Thursday, April 17, 2014
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Maclin/Jackson not happy with Robinson; Castillo speaks

ATLANTA -- Dunta Robinson could be receiving one of those FedEx envelopes the NFL sends to players notifying them that they have been fined.

Maclin/Jackson not happy with Robinson; Castillo speaks

Jeremy Maclin gets hit by the Falcons´ Dunta Robinson in the third quarter. (Ron Cortes/Staff Photographer)
Jeremy Maclin gets hit by the Falcons' Dunta Robinson in the third quarter. (Ron Cortes/Staff Photographer)

ATLANTA -- Dunta Robinson could be receiving one of those FedEx envelopes the NFL sends to players notifying them that they have been fined.

The Falcons cornerback delivered what appeared to be a helmet-to-helmet blow to Eagles wide receiver Jeremy Maclin that drew a personal foul penalty in the Eagles' Sunday night loss to Atlanta. Robinson, if you recall, knocked out DeSean Jackson last season. He was fined for that hit, although many viewed it as a legal tackle.

"He's two for two now," Maclin said. "Fortunately, it wasn't as bad as Jack's was last year. I guess we'll see what Roger Goodell has in store for him."

Jackson didn't think too much of Robinson's hit on Maclin.

"I guess that's what type of player he is," Jackson said. "He tries to go for the kill shot and things like that. He got a flag for it, so just glad Jeremy is OK."

Robinson said that he didn't expect to get fined.

"I felt that it was a legal hit even though I was penalized in that instance," Robinson said. "Again, I feel strongly that there will not be any further repercussion."

Maclin had a great game, catching 13 passes for 171 yards and two touchdowns, but the receiver dropped a fourth down pass from Mike Kafka late in the game that he said he should have caught.

"I wish I could tell you, man," Maclin said of the drop. "I don't know."

****************

Approximately an hour after the game Eagles defensive coordinator Juan Castillo finally emerged from the coaches room in the visitors' locker room at the Georgia Dome to address just a handful of reporters.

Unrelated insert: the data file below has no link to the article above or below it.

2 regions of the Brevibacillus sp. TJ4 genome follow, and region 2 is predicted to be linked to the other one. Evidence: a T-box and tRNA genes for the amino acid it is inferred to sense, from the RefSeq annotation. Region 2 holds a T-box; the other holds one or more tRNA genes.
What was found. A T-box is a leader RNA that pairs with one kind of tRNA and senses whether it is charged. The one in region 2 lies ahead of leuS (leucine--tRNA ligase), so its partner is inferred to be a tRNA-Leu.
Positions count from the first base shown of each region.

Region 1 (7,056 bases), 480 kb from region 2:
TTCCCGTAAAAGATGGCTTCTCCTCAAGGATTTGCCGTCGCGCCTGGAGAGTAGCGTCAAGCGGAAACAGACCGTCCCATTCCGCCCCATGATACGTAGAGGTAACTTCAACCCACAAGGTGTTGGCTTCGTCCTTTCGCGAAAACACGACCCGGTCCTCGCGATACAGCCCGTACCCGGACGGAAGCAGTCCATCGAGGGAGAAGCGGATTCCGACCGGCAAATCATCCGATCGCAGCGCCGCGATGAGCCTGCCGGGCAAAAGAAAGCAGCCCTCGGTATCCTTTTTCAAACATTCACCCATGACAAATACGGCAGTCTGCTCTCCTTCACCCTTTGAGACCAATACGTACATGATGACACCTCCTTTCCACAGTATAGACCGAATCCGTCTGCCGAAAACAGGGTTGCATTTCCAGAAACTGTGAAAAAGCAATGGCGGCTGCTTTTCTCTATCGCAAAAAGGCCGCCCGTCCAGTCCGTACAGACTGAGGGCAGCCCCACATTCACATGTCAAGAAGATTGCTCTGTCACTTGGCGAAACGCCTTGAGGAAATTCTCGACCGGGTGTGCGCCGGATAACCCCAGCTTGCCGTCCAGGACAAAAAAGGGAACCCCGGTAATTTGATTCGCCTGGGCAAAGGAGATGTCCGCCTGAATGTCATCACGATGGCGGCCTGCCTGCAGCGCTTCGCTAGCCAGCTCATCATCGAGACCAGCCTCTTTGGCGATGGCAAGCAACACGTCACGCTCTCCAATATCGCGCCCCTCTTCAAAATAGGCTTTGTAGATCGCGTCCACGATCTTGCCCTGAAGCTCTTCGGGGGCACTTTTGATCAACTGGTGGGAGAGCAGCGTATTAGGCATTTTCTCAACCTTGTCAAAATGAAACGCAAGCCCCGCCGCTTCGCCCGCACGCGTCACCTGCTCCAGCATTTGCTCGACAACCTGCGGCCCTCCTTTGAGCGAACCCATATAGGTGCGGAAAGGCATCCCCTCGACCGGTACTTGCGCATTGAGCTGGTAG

Castillo's defense allowed 35 points -- 14 of them coming in the fourth quarter with the Eagles ahead ten points -- after the unit held the Rams to 13 points in the opener.

"I think being a defensive coordinator you have to understand right now that when you win you take the good. Everybody said you did a good job," Castillo said. "When you lose, obviously you didn't do the job that you needed to do because it's about winning the game."

The big blow came on a 61-yard run by Falcons running back Michael Turner in the fourth quarter with the Eagles lead down to three. Turner was held in check for most of the game until that point. Atlanta went on to score when Turner ran three yards for the go-ahead touchdown.

"I just got to put the guys in better situation, I didn't do that," Castillo said. "And they busted a big play."

Tight end Tony Gonzalez had another solid outing against the Eagles. He caught seven passes for 83 yards and two touchdowns. One score was a highlight-worthy one-handed, tip-toe catch in the back of the end zone.

Linebacker Jamar Chaney and safety Jarrad Page were mostly responsible for covering Gonzalez, although the Eagles orignially intended on using cornerback Nnamdi Asomugha on the future Hall of Famer.

"Coming into the week we were going to do it," Asomugha said. "We thought we were going to do it a lot more, but we had an injury earlier in the week in the secondary and that kind of changed the focus a little bit."

Dominique Rodgers-Cromartie sprained his ankle during conditioning, but ended up playing against the Falcons. Asomugha recorded his first interception as an Eagle when Matt Ryan attempted as pass for Gonzalez.

Jeff McLane Inquirer Staff Writer
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Birds' Eye View is the Inquirer's blog covering all things Philadelphia Eagles and the NFL.

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